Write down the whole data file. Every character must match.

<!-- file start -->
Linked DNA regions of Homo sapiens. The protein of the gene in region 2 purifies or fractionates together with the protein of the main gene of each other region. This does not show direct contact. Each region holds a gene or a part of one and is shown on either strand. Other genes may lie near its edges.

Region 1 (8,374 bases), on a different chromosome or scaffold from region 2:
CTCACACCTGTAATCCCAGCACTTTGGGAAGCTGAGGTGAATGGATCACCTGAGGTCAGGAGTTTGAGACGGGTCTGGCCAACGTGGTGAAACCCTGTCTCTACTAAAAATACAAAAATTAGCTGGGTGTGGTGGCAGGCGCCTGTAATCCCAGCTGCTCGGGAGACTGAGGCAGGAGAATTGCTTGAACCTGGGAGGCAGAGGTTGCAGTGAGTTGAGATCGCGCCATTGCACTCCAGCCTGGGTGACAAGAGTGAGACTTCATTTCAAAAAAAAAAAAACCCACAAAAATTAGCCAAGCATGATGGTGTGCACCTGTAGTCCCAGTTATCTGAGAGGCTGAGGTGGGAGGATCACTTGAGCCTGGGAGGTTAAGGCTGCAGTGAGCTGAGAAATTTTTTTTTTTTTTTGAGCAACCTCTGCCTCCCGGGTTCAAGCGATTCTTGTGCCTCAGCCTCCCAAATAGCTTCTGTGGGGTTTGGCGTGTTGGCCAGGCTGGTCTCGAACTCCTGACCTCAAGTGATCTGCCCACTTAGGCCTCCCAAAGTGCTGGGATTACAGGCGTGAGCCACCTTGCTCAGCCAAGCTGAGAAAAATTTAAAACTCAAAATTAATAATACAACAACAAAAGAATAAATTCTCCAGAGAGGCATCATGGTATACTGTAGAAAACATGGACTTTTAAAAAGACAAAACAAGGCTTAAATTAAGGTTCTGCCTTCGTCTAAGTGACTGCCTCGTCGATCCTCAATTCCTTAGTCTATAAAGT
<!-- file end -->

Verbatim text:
Linked DNA regions of Homo sapiens. The protein of the gene in region 2 purifies or fractionates together with the protein of the main gene of each other region. This does not show direct contact. Each region holds a gene or a part of one and is shown on either strand. Other genes may lie near its edges.

Region 1 (8,374 bases), on a different chromosome or scaffold from region 2:
CTCACACCTGTAATCCCAGCACTTTGGGAAGCTGAGGTGAATGGATCACCTGAGGTCAGGAGTTTGAGACGGGTCTGGCCAACGTGGTGAAACCCTGTCTCTACTAAAAATACAAAAATTAGCTGGGTGTGGTGGCAGGCGCCTGTAATCCCAGCTGCTCGGGAGACTGAGGCAGGAGAATTGCTTGAACCTGGGAGGCAGAGGTTGCAGTGAGTTGAGATCGCGCCATTGCACTCCAGCCTGGGTGACAAGAGTGAGACTTCATTTCAAAAAAAAAAAAACCCACAAAAATTAGCCAAGCATGATGGTGTGCACCTGTAGTCCCAGTTATCTGAGAGGCTGAGGTGGGAGGATCACTTGAGCCTGGGAGGTTAAGGCTGCAGTGAGCTGAGAAATTTTTTTTTTTTTTTGAGCAACCTCTGCCTCCCGGGTTCAAGCGATTCTTGTGCCTCAGCCTCCCAAATAGCTTCTGTGGGGTTTGGCGTGTTGGCCAGGCTGGTCTCGAACTCCTGACCTCAAGTGATCTGCCCACTTAGGCCTCCCAAAGTGCTGGGATTACAGGCGTGAGCCACCTTGCTCAGCCAAGCTGAGAAAAATTTAAAACTCAAAATTAATAATACAACAACAAAAGAATAAATTCTCCAGAGAGGCATCATGGTATACTGTAGAAAACATGGACTTTTAAAAAGACAAAACAAGGCTTAAATTAAGGTTCTGCCTTCGTCTAAGTGACTGCCTCGTCGATCCTCAATTCCTTAGTCTATAAAGT